Full-text · Article · Oct 2014 · Brain Behavior and Immunity
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    • "Recent research in epigenetics has shown enduring molecular changes in response to early life adversity, but a biomarker reflecting such changes would still be difficult to definitively link with a specific event. Furthermore, a biomarker of exposure should be able to distinguish the effects of trauma exposure from the longterm alterations associated with chronic or severe stress (Miller, 2008). "
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    ABSTRACT: Although there are no established biomarkers for posttraumatic stress disorder (PTSD) as yet, biological investigations of PTSD have made progress identifying the pathophysiology of PTSD. Given the biological and clinical complexity of PTSD, it is increasingly unlikely that a single biomarker of disease will be identified. Rather, investigations will more likely identify different biomarkers that indicate the presence of clinically significant PTSD symptoms, associate with risk for PTSD following trauma exposure, and predict or identify recovery. While there has been much interest in PTSD biomarkers, there has been less discussion of their potential clinical applications, and of the social, legal, and ethical implications of such biomarkers.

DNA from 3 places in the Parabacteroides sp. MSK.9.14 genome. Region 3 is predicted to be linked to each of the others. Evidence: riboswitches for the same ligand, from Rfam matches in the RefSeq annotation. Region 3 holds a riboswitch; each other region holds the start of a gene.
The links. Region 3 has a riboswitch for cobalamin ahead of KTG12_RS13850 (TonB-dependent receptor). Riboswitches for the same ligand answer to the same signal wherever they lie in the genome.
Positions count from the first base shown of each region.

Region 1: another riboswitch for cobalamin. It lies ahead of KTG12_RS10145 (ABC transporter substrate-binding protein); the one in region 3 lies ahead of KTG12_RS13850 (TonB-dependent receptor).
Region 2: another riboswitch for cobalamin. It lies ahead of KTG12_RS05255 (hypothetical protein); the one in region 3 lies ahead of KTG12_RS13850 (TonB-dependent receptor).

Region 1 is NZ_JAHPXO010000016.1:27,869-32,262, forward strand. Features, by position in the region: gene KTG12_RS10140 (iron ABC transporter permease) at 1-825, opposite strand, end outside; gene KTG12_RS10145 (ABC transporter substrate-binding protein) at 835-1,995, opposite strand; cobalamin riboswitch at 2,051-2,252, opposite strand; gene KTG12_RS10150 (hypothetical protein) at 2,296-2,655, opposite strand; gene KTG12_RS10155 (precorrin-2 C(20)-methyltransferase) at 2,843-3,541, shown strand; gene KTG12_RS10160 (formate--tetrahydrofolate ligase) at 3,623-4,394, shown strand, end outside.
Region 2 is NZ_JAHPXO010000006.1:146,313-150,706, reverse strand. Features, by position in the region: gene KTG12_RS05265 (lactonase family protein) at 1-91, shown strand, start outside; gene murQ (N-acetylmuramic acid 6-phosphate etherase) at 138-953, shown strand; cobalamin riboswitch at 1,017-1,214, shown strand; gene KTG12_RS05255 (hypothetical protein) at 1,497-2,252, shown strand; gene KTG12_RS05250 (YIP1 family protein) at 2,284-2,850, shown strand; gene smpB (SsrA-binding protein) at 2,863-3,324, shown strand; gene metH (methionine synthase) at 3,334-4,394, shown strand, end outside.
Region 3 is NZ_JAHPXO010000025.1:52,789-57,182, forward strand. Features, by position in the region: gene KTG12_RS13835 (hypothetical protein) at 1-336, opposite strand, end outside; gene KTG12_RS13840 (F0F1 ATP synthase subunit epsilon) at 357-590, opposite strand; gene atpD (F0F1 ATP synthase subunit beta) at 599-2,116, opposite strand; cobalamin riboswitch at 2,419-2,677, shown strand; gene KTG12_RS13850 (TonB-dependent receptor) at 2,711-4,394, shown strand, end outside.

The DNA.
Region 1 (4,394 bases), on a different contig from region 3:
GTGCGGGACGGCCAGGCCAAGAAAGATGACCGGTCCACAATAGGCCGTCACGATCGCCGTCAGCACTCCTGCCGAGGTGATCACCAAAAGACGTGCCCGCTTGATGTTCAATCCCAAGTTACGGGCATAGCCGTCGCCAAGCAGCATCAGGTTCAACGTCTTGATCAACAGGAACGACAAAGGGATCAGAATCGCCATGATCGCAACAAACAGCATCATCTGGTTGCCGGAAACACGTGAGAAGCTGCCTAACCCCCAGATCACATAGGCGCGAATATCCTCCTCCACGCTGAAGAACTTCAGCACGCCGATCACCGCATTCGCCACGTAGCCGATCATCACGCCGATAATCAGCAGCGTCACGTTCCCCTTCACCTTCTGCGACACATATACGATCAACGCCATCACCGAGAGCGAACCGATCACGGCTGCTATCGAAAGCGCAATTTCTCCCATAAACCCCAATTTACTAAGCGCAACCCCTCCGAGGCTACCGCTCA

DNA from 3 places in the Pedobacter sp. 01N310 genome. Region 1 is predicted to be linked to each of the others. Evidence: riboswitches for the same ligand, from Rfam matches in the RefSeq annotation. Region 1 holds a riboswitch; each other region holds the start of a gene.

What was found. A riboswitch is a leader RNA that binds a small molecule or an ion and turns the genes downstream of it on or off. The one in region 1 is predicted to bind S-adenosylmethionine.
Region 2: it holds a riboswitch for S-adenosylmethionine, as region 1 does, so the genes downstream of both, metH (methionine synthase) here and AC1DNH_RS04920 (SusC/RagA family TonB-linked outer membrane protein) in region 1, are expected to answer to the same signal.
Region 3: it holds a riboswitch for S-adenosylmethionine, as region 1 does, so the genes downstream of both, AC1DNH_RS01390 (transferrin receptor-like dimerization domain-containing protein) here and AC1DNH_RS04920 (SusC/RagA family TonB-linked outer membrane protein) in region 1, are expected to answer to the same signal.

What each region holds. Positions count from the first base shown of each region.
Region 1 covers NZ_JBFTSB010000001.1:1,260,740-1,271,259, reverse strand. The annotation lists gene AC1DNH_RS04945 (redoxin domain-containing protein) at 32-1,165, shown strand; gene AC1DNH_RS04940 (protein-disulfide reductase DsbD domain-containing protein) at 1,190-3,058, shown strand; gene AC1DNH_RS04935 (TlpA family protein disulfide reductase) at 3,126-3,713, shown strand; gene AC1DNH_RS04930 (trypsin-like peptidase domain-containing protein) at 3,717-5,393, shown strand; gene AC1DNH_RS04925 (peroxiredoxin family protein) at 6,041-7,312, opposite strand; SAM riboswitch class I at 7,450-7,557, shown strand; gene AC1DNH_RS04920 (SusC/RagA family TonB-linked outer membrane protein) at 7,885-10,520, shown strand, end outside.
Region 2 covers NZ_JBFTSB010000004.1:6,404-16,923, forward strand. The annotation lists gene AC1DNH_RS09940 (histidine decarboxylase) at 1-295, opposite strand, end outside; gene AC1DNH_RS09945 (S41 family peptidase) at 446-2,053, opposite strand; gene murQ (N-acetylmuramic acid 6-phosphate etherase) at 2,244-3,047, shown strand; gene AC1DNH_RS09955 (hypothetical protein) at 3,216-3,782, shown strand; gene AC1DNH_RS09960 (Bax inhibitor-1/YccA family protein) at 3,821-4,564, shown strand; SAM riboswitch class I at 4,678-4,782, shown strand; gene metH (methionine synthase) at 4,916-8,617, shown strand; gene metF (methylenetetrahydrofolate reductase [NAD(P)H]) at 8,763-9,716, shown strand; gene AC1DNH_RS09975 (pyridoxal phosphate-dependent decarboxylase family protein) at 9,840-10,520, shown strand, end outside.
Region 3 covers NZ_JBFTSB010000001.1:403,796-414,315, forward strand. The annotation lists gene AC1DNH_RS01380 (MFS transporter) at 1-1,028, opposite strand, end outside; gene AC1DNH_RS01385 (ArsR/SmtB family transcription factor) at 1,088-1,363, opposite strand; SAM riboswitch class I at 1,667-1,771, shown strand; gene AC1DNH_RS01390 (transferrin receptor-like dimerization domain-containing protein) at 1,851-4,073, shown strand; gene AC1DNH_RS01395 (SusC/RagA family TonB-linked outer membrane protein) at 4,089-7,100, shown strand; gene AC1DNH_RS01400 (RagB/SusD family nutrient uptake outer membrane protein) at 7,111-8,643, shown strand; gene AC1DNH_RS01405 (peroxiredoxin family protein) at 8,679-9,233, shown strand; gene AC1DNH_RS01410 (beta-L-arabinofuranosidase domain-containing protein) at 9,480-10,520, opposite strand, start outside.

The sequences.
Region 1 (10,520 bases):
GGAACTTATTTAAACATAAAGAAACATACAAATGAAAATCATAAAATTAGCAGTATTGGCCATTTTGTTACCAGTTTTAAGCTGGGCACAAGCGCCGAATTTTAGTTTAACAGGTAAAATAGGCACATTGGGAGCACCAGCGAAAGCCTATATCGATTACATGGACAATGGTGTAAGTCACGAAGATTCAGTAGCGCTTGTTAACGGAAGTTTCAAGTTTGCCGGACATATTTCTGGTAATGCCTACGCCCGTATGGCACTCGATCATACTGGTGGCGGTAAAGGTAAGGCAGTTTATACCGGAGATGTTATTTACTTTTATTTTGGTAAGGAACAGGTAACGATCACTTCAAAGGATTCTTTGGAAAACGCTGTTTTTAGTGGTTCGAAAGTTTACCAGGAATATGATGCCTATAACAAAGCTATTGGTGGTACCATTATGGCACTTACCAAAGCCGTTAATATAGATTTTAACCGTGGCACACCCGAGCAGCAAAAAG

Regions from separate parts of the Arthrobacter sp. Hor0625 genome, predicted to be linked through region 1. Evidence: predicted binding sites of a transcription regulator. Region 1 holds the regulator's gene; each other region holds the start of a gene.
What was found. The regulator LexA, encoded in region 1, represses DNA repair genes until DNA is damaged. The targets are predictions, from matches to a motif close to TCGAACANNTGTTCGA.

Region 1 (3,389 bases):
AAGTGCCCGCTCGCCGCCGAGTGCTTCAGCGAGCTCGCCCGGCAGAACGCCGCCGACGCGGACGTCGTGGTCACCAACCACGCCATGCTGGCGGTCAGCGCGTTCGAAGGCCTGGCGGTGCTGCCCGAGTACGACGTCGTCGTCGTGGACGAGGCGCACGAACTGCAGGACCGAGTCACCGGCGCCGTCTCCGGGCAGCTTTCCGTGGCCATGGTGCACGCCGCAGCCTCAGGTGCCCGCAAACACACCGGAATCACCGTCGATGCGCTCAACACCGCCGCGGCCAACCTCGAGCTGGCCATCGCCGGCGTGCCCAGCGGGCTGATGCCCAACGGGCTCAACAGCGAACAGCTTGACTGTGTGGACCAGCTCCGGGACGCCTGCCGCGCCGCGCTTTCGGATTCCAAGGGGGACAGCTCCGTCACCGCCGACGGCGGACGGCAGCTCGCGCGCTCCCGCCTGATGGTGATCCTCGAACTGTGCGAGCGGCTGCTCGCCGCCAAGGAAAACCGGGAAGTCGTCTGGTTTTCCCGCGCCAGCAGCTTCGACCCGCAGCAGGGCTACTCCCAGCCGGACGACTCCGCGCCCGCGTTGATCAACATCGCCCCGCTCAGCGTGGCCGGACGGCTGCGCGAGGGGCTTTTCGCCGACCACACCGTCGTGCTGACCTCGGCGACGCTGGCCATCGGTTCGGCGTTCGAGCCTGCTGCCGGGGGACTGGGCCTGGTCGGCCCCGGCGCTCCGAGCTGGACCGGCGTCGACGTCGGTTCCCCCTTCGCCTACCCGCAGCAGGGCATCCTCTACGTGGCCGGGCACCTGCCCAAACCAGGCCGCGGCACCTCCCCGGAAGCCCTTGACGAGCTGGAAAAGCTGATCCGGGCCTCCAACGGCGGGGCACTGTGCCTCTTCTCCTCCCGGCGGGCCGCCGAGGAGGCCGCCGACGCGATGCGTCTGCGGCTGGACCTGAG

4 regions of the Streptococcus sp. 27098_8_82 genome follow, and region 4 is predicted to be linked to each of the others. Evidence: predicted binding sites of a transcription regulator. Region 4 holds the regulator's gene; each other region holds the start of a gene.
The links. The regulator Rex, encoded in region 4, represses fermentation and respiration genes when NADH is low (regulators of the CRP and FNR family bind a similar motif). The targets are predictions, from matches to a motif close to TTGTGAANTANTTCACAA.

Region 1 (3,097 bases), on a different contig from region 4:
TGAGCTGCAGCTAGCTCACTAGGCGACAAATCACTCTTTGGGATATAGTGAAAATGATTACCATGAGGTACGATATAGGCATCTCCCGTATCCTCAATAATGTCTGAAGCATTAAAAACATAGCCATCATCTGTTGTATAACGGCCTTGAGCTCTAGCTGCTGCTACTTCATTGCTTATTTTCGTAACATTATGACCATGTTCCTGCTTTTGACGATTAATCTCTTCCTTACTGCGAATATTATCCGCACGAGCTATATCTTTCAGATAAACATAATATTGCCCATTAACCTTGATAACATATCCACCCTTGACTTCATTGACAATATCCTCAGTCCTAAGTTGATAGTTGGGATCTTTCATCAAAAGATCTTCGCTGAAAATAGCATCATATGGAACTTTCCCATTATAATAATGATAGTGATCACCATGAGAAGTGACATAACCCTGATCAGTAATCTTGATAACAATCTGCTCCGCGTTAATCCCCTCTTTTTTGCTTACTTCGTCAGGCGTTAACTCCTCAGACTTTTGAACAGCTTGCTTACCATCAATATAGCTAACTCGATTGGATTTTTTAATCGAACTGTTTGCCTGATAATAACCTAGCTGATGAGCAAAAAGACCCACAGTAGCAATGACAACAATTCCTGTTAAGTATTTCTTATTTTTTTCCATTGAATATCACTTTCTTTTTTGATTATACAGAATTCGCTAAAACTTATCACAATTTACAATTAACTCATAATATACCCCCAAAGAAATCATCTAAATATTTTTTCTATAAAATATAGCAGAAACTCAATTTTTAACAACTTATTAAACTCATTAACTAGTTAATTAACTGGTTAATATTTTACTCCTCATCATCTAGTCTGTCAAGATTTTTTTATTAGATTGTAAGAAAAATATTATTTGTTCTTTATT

Full-text · Article · Aug 2014 · European Journal of Psychotraumatology